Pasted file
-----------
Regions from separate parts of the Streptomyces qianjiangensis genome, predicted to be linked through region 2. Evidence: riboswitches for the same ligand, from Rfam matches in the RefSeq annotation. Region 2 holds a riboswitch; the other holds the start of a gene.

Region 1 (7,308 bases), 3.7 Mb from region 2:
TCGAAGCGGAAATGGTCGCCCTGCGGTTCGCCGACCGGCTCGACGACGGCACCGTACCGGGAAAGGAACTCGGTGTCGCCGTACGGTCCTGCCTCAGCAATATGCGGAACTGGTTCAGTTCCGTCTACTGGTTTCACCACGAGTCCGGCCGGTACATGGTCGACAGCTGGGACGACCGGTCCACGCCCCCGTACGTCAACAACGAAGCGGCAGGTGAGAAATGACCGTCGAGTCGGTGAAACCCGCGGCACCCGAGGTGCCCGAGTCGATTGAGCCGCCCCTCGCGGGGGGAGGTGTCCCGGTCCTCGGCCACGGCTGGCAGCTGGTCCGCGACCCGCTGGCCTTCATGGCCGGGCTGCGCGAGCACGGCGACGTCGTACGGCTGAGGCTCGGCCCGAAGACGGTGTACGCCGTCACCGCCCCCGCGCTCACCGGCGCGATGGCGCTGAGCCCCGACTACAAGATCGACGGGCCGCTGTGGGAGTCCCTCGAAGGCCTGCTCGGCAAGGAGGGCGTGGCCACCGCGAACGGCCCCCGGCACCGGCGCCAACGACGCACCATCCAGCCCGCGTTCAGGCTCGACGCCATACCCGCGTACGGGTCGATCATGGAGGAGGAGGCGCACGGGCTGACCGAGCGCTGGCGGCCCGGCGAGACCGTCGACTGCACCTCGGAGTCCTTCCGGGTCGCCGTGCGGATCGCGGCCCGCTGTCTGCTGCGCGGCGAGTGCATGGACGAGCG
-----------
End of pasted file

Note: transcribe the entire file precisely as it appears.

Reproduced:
Regions from separate parts of the Streptomyces qianjiangensis genome, predicted to be linked through region 2. Evidence: riboswitches for the same ligand, from Rfam matches in the RefSeq annotation. Region 2 holds a riboswitch; the other holds the start of a gene.

Region 1 (7,308 bases), 3.7 Mb from region 2:
TCGAAGCGGAAATGGTCGCCCTGCGGTTCGCCGACCGGCTCGACGACGGCACCGTACCGGGAAAGGAACTCGGTGTCGCCGTACGGTCCTGCCTCAGCAATATGCGGAACTGGTTCAGTTCCGTCTACTGGTTTCACCACGAGTCCGGCCGGTACATGGTCGACAGCTGGGACGACCGGTCCACGCCCCCGTACGTCAACAACGAAGCGGCAGGTGAGAAATGACCGTCGAGTCGGTGAAACCCGCGGCACCCGAGGTGCCCGAGTCGATTGAGCCGCCCCTCGCGGGGGGAGGTGTCCCGGTCCTCGGCCACGGCTGGCAGCTGGTCCGCGACCCGCTGGCCTTCATGGCCGGGCTGCGCGAGCACGGCGACGTCGTACGGCTGAGGCTCGGCCCGAAGACGGTGTACGCCGTCACCGCCCCCGCGCTCACCGGCGCGATGGCGCTGAGCCCCGACTACAAGATCGACGGGCCGCTGTGGGAGTCCCTCGAAGGCCTGCTCGGCAAGGAGGGCGTGGCCACCGCGAACGGCCCCCGGCACCGGCGCCAACGACGCACCATCCAGCCCGCGTTCAGGCTCGACGCCATACCCGCGTACGGGTCGATCATGGAGGAGGAGGCGCACGGGCTGACCGAGCGCTGGCGGCCCGGCGAGACCGTCGACTGCACCTCGGAGTCCTTCCGGGTCGCCGTGCGGATCGCGGCCCGCTGTCTGCTGCGCGGCGAGTGCATGGACGAGCG